A Dead-set Legend

Interesting couple of visits with that legend of Australian cricket, David Boon. We launched the 40 Hour Famine at Westfield Sports High School in Sydney, and at Caulfield Grammar in Melbourne. Two schools with quite different cultures, but similar enthusiasm for World Vision.
Neither event might rate a mention in the official history of the 20th Century, but we should not underestimate the impact of a person like Boonie coming to a school and showing his interest and concern in issues of global poverty and real solutions.
As I watched the students standing in the sun, shifting their weight from one hip to another as time passed, fidgeting with the helium-filled balloons, and portraying all the desultory inattention of teenagers from time immemorial, I found myself wondering if I could remember any address ever made at an assembly at any High School I attended.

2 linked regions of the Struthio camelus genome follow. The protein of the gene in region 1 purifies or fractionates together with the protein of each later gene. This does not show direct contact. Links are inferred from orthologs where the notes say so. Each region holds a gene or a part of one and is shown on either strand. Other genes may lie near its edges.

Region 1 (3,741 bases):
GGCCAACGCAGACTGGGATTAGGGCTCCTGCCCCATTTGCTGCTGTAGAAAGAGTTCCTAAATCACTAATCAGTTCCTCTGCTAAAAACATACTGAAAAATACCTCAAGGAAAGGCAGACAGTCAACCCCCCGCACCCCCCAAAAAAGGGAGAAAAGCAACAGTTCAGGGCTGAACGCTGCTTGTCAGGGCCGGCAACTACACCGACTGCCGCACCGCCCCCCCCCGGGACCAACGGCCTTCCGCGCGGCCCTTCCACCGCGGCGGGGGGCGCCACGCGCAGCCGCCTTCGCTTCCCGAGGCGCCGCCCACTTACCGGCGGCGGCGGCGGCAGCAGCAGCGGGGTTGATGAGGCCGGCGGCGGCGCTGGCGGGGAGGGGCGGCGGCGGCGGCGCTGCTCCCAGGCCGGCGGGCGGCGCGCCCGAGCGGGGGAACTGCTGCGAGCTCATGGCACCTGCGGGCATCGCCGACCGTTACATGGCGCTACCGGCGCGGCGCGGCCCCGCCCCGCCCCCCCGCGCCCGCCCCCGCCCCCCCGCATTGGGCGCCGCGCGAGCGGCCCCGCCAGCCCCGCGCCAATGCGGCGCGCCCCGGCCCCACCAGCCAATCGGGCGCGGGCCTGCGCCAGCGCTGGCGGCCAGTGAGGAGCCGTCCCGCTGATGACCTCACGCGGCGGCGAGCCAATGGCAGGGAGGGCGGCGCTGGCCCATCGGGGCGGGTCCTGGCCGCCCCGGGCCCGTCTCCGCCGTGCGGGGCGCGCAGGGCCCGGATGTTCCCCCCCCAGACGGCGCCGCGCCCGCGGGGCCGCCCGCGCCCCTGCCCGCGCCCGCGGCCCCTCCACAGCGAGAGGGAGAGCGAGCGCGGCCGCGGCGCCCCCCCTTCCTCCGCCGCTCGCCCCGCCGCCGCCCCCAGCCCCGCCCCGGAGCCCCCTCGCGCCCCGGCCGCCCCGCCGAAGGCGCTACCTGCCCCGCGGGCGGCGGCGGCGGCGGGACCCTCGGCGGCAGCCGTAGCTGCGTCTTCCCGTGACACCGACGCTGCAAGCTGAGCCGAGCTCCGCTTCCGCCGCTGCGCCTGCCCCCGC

I realised I could remember one. And one alone.
It was the day that the Australian cricket legend came to my school. Not Boon or Border, but Benaud.
Not only can I remember standing shiftily in the sun at Parramatta High, but I clearly recall the image of Richie Benaud, Australian cricket team captain, swaggering up to the microphone and uneasily delivering his speech.
I even remember what he said. He talked about the values of true cricket. Playing fair. Being patient. Always accepting the decision of the umpire.
Out of all the millions of words of advice and learning delivered in hundreds of school assemblies I attended, this is the only one I remember.
I wonder how many future adults will count the significance of the day that David Boon came to their school and spoke about World Vision.